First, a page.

Vitamin D is the sunshine vitamin. It is produced in our skin when we are in sunlight and, in fact, we actually get very little of this vitamin from the food we eat. As a result, you might think that it is one of the last vitamins we should be worrying about when it comes to deficiencies of nutritional substances; however, a recent report shows that worldwide more and more people are suffering from low levels of this vitamin. The consequences of deficiencies are significant. This particular vitamin works together with calcium and is important, not only for keeping our organs in peak condition, but also for the normal development and strength of bones. Low levels of the vitamin in adults can increase the risk of osteoporosis and hip fractures. In children, it can lead to rickets which is where the bones become soft and can fracture or even become deformed.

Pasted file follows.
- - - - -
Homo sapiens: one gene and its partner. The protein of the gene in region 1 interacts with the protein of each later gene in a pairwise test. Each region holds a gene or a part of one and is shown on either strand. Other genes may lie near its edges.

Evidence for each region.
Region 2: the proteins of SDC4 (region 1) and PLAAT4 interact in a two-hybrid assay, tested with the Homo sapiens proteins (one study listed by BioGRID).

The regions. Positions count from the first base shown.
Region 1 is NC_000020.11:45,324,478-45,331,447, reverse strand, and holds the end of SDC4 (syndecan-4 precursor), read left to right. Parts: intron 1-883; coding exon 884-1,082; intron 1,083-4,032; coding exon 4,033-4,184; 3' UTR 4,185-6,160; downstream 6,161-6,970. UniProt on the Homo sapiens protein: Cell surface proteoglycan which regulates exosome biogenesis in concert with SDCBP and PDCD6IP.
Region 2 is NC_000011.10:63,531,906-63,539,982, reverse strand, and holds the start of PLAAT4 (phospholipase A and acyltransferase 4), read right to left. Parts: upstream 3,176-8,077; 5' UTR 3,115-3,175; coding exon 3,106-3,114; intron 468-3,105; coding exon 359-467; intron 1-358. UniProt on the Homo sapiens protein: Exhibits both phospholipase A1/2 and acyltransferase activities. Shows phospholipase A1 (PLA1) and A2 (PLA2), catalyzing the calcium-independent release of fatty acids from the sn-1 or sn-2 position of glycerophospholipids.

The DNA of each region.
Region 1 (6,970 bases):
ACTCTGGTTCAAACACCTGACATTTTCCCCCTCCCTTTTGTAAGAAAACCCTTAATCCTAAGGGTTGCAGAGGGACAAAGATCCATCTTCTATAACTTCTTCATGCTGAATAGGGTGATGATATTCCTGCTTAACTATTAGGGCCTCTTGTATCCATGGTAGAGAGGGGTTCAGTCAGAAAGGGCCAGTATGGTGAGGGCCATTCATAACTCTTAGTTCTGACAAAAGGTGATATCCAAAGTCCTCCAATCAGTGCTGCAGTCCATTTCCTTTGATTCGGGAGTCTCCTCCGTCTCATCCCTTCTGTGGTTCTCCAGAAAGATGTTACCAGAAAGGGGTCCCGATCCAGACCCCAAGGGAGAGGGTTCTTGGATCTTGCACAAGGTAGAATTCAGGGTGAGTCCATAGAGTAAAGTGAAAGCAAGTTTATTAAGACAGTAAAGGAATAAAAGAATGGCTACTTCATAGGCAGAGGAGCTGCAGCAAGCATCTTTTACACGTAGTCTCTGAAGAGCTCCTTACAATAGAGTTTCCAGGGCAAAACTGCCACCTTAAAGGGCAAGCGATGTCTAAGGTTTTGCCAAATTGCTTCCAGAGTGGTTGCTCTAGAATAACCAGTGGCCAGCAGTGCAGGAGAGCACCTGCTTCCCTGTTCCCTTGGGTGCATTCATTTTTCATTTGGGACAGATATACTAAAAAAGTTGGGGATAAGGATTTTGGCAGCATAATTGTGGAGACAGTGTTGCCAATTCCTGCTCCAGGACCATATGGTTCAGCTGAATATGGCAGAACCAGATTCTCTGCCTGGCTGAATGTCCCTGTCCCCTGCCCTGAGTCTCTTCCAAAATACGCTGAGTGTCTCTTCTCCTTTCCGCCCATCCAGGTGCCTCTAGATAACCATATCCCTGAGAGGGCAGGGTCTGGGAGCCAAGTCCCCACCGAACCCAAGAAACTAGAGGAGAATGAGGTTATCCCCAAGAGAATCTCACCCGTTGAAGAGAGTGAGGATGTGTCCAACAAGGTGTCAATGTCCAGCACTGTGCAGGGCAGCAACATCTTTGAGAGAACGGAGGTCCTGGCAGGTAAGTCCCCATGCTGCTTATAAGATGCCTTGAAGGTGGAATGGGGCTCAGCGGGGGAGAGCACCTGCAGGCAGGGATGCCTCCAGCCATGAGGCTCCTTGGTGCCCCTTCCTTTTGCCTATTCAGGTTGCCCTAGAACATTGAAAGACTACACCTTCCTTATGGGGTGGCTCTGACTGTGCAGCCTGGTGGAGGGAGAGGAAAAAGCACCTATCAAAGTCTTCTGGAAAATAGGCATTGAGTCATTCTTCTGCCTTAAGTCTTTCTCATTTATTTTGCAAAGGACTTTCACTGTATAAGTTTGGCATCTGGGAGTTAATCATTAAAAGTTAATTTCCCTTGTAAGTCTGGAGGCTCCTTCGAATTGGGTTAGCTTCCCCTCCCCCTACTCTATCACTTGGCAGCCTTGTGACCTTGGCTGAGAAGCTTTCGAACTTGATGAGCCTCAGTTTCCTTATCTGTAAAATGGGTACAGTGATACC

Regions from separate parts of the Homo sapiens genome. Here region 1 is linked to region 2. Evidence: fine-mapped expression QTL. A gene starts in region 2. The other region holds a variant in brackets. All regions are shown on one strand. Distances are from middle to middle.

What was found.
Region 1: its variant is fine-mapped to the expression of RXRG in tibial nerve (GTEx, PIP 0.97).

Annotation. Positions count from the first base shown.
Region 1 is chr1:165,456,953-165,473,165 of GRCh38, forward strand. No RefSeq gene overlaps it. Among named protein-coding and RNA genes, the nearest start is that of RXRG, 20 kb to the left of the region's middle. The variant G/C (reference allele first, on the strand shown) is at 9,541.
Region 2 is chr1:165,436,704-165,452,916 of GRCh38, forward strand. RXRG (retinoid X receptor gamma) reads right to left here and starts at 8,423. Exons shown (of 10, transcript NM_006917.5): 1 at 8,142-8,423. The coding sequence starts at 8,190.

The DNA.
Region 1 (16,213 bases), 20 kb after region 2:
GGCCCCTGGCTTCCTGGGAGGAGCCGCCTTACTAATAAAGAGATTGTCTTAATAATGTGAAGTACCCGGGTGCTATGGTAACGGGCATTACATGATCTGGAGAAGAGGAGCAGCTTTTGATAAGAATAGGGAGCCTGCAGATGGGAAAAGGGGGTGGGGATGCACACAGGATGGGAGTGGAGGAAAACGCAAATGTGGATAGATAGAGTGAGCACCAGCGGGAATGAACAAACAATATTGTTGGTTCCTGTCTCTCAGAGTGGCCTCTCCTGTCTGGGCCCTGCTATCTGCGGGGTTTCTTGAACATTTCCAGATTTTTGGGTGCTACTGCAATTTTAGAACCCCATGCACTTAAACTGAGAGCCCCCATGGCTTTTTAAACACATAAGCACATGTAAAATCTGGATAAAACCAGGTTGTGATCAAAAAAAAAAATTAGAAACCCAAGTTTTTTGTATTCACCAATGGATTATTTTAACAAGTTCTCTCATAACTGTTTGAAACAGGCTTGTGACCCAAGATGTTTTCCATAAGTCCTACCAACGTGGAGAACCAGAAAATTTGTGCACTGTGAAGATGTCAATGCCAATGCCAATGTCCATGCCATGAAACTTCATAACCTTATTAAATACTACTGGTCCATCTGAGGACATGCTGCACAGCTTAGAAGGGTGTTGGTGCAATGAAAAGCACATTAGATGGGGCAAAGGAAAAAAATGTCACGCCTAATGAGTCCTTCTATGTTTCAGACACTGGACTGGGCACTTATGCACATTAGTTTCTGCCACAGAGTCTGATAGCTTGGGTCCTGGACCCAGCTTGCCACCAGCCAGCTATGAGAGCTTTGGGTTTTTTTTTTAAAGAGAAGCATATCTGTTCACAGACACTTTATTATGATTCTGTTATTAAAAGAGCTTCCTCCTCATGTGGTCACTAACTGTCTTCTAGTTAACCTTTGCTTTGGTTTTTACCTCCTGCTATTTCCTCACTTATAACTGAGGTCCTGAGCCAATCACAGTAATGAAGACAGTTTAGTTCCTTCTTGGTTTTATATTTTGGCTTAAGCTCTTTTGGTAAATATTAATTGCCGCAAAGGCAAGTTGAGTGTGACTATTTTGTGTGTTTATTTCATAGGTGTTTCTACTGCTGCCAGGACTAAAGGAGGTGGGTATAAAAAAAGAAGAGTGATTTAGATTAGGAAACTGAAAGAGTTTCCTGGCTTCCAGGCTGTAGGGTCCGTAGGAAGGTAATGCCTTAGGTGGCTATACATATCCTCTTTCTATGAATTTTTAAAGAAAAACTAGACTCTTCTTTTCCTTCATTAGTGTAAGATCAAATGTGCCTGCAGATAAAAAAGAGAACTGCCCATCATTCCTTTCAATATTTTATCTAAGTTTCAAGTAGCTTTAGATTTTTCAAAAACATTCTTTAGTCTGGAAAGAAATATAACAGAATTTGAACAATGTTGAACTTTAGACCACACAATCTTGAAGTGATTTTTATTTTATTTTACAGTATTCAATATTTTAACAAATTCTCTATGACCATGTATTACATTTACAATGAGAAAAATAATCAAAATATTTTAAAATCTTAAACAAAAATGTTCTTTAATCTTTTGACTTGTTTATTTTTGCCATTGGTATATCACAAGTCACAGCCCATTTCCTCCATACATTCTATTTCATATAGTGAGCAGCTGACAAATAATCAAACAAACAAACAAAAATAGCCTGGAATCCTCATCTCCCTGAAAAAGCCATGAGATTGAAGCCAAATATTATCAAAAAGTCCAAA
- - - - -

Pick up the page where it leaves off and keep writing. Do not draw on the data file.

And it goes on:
Osteoporosis is one of the main diseases affecting people around the world. One in three women over the age of fifty will suffer fractures due to osteoporosis and for men the statistics are one in five. With such figures, the search for treatments and preventative measures are a must. At the recent International Osteoporosis Foundation (IOF) World Congress, highlights included research into the use of strontium ranelate (a compound formed from ranelic acid), bisphosphonates and hormone therapy in the treatment of osteoporosis. Osteoporosis causes bone mineral to dissolve away. As a result, bones lose their density and break easily. Treatments aim to increase a patient's bone mass and strength.